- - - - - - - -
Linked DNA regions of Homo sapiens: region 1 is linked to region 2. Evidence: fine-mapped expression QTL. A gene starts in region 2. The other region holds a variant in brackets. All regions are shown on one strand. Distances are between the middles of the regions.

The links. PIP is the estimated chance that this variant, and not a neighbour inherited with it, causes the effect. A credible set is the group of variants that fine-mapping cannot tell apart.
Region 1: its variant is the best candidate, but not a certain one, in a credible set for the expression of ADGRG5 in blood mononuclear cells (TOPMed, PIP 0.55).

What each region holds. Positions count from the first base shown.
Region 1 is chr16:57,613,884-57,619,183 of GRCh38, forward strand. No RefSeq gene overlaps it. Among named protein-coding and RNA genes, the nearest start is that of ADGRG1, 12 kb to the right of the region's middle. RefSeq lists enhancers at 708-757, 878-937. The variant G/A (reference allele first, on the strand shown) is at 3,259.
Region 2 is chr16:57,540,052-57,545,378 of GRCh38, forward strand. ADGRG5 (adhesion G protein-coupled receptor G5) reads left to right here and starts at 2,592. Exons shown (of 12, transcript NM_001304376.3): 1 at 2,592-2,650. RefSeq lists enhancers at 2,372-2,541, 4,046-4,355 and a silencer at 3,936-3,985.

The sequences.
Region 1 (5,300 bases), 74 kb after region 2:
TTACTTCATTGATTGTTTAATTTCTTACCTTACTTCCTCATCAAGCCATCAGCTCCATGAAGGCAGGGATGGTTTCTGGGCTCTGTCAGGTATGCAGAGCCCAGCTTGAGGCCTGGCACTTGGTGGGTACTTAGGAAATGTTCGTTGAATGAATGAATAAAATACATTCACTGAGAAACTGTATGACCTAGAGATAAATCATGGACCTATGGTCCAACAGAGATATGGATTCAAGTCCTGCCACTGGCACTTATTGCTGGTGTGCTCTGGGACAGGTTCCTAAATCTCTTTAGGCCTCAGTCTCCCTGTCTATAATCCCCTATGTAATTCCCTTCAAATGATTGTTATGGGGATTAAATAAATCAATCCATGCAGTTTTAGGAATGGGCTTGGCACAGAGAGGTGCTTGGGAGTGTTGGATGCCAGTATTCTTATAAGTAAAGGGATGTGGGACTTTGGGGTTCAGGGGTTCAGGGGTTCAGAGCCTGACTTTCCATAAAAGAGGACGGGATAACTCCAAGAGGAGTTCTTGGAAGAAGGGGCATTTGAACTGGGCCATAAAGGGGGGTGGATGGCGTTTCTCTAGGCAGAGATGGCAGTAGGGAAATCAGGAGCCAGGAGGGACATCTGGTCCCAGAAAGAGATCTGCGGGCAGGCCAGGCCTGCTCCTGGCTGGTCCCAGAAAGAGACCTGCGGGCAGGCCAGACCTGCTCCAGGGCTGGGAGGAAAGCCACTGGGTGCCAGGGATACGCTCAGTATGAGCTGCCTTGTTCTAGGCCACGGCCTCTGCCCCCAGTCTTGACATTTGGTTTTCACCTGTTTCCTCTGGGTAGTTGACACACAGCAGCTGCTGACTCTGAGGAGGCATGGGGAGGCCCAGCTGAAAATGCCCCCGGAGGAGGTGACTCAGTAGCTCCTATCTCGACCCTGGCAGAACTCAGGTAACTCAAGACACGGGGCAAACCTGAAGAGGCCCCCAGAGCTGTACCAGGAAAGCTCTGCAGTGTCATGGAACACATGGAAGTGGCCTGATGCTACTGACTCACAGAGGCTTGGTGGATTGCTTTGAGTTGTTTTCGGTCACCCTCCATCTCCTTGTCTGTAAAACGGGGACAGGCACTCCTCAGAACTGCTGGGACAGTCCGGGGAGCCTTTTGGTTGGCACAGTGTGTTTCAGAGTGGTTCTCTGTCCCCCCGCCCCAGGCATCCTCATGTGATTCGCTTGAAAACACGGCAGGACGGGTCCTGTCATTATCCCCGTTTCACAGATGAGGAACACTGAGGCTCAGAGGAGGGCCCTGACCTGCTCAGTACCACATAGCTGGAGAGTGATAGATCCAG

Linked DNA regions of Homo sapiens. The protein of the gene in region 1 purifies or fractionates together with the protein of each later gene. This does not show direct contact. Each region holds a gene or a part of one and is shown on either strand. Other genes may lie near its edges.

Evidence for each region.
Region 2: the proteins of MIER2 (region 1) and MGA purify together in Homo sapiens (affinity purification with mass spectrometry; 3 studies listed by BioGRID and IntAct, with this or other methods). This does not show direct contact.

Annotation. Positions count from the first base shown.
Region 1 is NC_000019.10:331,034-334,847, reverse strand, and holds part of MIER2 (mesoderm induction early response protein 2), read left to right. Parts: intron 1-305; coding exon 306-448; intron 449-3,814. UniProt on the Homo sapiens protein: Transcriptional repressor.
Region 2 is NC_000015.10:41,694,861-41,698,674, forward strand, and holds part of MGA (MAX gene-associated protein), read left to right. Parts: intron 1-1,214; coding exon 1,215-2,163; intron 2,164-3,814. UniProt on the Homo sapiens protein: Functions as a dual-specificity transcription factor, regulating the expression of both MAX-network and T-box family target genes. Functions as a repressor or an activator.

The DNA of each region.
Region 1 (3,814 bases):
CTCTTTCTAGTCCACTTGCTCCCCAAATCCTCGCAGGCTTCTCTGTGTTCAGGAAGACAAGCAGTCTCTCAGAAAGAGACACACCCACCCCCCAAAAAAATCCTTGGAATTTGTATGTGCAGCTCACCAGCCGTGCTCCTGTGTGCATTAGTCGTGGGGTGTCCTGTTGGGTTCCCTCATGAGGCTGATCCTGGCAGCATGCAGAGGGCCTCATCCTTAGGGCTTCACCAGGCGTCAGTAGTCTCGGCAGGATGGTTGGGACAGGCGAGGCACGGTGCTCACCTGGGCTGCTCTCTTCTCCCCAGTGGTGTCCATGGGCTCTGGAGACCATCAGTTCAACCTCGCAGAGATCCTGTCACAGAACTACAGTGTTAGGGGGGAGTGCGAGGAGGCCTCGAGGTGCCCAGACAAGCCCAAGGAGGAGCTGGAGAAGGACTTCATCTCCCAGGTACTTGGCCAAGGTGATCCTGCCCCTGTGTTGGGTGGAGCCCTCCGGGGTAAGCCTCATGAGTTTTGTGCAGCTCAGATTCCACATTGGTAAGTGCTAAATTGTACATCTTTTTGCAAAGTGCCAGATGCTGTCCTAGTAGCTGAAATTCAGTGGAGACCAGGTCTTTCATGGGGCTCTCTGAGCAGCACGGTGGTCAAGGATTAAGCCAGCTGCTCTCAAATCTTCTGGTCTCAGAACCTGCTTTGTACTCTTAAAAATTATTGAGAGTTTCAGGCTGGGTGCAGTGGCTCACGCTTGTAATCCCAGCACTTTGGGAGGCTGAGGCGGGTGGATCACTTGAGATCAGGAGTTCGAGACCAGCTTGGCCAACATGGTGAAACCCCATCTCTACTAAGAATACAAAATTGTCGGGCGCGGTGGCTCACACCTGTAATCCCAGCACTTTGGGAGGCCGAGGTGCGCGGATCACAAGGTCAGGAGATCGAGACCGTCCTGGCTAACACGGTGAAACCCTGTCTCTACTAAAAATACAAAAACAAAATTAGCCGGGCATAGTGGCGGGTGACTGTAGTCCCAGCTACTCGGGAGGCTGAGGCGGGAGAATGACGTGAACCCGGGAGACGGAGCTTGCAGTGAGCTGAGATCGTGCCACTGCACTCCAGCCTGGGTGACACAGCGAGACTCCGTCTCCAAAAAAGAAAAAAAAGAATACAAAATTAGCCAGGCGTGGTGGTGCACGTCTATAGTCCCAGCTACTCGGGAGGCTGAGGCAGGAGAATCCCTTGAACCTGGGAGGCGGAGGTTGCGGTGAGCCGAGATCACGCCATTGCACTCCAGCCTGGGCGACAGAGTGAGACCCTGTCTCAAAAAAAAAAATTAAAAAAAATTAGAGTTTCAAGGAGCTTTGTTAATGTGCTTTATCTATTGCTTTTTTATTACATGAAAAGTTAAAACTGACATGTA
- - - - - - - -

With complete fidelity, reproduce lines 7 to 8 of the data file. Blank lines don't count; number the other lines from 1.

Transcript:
The sequences.
Region 1 (5,300 bases), 74 kb after region 2: